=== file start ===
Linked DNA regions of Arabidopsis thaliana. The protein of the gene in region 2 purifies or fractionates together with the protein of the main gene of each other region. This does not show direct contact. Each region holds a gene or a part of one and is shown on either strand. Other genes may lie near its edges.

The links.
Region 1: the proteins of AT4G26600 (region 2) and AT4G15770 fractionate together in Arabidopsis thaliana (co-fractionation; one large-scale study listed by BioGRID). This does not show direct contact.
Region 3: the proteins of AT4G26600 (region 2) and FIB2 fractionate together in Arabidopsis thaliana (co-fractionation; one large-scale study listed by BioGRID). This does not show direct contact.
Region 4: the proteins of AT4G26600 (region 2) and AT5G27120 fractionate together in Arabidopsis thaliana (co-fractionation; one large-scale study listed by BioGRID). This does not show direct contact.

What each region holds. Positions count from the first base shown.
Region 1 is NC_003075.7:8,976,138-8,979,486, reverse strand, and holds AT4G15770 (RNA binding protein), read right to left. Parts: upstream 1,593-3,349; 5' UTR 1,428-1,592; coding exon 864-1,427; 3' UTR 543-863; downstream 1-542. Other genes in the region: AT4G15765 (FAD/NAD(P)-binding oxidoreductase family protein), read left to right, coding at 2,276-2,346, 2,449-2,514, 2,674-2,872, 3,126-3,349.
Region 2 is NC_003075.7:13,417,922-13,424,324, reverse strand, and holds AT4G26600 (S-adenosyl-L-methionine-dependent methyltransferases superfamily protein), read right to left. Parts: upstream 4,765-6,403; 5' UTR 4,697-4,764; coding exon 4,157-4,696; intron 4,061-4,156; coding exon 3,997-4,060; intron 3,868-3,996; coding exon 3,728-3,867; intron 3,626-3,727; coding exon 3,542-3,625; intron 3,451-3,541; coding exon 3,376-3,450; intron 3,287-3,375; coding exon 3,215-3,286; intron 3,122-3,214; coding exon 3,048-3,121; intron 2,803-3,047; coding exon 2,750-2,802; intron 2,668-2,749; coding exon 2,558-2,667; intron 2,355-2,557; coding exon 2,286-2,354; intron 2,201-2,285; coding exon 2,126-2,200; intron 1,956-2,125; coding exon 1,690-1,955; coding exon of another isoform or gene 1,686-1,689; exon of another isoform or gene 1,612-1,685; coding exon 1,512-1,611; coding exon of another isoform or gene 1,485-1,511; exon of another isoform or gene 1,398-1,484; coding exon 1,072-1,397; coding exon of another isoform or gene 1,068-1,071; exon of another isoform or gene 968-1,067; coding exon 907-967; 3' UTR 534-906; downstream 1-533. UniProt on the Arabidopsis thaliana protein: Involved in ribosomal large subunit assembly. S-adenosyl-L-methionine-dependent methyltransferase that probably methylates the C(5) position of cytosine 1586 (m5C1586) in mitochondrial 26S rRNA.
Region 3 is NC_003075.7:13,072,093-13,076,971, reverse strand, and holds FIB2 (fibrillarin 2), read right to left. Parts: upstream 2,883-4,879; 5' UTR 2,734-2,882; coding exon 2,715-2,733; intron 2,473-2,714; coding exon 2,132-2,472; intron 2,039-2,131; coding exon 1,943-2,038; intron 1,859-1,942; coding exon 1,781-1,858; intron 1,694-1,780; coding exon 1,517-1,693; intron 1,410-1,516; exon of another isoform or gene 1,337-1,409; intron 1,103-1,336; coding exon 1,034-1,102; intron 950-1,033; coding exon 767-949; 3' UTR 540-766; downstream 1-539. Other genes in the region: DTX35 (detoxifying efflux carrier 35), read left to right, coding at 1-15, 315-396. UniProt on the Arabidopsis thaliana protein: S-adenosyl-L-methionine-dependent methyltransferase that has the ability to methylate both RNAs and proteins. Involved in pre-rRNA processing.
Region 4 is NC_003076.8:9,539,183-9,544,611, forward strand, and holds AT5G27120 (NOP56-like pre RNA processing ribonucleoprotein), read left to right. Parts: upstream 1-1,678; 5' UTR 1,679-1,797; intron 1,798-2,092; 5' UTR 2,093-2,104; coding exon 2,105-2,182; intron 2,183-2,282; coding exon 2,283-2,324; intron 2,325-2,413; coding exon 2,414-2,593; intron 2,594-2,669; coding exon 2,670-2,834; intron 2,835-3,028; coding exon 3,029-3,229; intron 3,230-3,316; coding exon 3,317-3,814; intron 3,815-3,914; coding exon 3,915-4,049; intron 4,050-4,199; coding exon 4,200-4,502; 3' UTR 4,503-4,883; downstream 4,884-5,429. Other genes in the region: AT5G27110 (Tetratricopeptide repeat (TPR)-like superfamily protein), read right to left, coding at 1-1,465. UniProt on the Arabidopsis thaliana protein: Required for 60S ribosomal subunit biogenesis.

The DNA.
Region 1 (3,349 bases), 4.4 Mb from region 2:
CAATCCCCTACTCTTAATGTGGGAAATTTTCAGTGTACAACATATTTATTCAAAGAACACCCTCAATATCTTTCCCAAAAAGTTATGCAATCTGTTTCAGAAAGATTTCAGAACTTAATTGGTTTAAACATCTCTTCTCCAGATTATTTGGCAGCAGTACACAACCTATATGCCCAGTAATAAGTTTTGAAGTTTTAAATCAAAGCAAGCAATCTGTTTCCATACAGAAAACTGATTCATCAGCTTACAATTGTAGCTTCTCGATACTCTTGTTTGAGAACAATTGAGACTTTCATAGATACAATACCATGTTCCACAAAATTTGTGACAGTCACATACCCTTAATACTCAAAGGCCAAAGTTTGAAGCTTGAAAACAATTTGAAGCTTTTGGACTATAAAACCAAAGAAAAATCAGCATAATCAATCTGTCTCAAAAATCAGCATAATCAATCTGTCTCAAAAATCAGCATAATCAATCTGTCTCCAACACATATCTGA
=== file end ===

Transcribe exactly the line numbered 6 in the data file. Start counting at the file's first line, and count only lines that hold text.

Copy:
What each region holds. Positions count from the first base shown.